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  • Industry Comment: PacPrint shows the way… again – Garry Muratore

    In an age when there is more information at our fingertips than we could possibly need, the role of the industry trade show has come under heavy scrutiny. Is there still a place for these showcase events? Industry veteran of numerous past expos, Garry Muratore (pictured) says that when it comes to PacPrint, the event can still deliver.

    It’s no secret I entered this industry as a wide-eyed boy in the mid-70s. The shop I was indentured to was run by two ex-servicemen who employed sales guys who were also ex-army selling repro services to printers who, in turn, were ex-army mates. It was, in many ways, the end of an era. Watching Mad Men recently with my wife, I remarked how much the office where I started my career looked like Sterling Cooper with secretaries hammering out quotes on IBM Selectrics, glass ashtrays on every desk and sales guys with the main tool of trade, a bottle of Johnny Walker.

    In the production department where I resided we had a huge folder full of technical brochures. This was our ‘internet’ although, at the time, we did not know it. Suppliers’ sales staff were allowed to visit us in the afternoons and drop off the latest catalogue (and the occasional bottle of JW). The catalogues would find their way into the folder and become essential reading when work slowed.

    There was no PowerPoint, nor videos, although I do recall a very young Ian Bain giving a presentation on daylight film using an overhead projector to a room full of chain-smoking combiners (Sydney readers: strippers). Good technical information was like gold dust, very valuable and hard to come by.

    One day our boss, Arthur, stuck his head into the darkroom and announced, “See you in three weeks, I’m off to drupa Germany.” This would have been in 1978. I had no idea what he was talking about and assumed drupa was some sort of Bavarian village that he once viewed from the cockpit of a Lancaster. “Why are you going there?” we asked. “So I can find a machine where artwork goes in one end and a plate comes out the other, that way I won’t need you bastards anymore,” he replied. (Arthur did not know it but he had just invented computer-to-plate 17 years prior to Creo.)

    A month later Arthur was back with beer steins and three inches of brochures destined for the folder. It appeared that to get such technical gold dust, one had to have a passport and a love of international travel.

    Along comes PacPrint

    A year or so after that I got to go to my first PacPrint at the old exhibition buildings. My company made an outing of it, knocking off early with a dinner planned at a Carlton pub. “It’s everything drupa had here in Melbourne,” the boss claimed. It would be another decade before I could really evaluate the drupa/PacPrint comparison, but at the time I had to assume drupa had indeed come to Melbourne. We got to walk around the show floor half full of beer, we got to meet friends, competitors and suppliers, and, of course, most importantly, we got to collect more brochures for the famous technical folder.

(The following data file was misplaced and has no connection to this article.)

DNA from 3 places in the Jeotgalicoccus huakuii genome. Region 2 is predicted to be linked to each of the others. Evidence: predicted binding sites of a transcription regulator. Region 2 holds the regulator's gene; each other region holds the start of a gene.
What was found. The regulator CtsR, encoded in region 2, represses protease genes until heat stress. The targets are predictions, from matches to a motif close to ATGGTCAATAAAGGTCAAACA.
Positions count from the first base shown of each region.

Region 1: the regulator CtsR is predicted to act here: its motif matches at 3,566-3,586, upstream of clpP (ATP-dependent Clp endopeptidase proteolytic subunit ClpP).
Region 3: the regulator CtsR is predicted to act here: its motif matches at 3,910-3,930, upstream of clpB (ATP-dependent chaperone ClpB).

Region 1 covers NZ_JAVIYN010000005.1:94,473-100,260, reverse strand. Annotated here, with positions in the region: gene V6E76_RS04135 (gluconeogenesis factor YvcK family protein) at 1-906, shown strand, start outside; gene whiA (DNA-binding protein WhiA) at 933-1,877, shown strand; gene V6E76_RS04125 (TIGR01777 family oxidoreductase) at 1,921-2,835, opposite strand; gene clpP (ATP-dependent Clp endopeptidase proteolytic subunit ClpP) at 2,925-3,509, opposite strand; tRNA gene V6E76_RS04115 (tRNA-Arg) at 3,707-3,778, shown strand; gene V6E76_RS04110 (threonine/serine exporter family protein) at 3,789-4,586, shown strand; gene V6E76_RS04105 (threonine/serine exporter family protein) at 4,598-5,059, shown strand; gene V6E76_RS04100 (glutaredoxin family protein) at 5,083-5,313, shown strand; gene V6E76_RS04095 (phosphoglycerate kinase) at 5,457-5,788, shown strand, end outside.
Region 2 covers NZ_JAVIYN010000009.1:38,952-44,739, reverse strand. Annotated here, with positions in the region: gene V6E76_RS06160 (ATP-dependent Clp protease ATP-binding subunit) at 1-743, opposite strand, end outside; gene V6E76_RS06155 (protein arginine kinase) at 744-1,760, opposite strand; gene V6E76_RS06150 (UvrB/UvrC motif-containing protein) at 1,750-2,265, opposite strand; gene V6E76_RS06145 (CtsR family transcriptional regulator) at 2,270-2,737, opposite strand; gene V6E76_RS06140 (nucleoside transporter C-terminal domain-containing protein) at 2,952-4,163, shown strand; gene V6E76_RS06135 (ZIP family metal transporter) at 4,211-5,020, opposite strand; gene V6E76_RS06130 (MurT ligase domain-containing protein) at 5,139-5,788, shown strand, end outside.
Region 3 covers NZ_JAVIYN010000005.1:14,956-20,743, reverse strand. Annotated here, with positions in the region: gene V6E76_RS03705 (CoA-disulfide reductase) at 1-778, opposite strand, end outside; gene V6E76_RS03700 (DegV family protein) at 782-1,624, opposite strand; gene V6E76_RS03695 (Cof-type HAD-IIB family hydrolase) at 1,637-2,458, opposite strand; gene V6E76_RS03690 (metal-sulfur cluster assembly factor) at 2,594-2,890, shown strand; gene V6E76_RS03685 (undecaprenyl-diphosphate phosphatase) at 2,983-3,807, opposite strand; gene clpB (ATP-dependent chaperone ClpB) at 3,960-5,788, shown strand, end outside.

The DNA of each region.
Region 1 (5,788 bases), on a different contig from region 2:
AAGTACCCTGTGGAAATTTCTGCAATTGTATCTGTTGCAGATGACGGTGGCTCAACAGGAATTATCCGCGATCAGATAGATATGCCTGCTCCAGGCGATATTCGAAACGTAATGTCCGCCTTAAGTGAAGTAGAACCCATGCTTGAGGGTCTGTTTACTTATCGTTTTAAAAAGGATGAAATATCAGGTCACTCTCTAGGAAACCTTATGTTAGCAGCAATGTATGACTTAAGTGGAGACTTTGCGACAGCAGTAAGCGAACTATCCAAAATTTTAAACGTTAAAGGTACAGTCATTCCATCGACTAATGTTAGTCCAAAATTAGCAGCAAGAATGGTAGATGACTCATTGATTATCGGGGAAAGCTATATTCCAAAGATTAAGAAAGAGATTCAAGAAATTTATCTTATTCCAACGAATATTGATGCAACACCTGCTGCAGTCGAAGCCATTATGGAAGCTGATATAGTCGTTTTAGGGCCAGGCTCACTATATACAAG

In the 80s I moved from production to the supplier’s side of the fence and, for the next 25 years, I was fortunate enough to be able to attend three Ipex shows, three Imprintas, a couple of Seybolds, several Print Chicago shows, numerous regional print shows across Asia and six drupas. My tradeshow evaluation skills became finely calibrated. PacPrint, in my opinion, was a show that over the years managed to punch above its weight.

    When drupa gave the world PostScript in 1990, it was mainstream technology two years later in Melbourne. Ipex 93 gave the world digital print with Indigo and Xeikon and those technologies also found their way down under soon after. PacPrint had become the show where the technology was proven and viable.

    PacPrint has still got it

    With the news filtering out of the UK that many vendors are not planning to be at the next Ipex, and with drupa 2012’s numbers down for the first time ever, many expected this year’s PacPrint to follow suit. However, my opinion is that this PacPrint maintained its relevance.

    Whilst the numbers may have been down, those who came had purpose. Most of the suppliers I spoke to had similar thoughts; numbers down but quality up. Gone are the brochure collectors as that function is now covered by the internet. Instead we had people wanting to talk, question and network.

    Globally, not all tradeshows are in trouble. Sure there will be consolidation, just as Imprinta disappeared in the mid-90s. Other shows continue because they remain relevant. Relevance is PacPrint’s strength, and co-locating with Visual Impact strengthened that relevance. The technologies from drupa and Fespa were right on our doorstep here in Melbourne.

    It also remains a great show to look at the big companies, such as HP, Xerox, FujiFilm, Canon, Konica Minolta, Agfa, Kodak, Epson etc. They all had stands that were local representations of what they showed at drupa, reinforcing their brand. As to the question, “Will PacPrint still maintain its relevance in another four years?” I am sure it will.

    Garry Muratore has spent his entire life in prepress (aka making printers look good) and related technologies. He can remember what a dot-etcher was and is a partisan of the digital revolution. He has worked with multi-nationals, regional and local organisations. These days he is the GMG product manager at Kayell Australia, a leading supplier of colour management technologies. <garry@kayell.com.au>.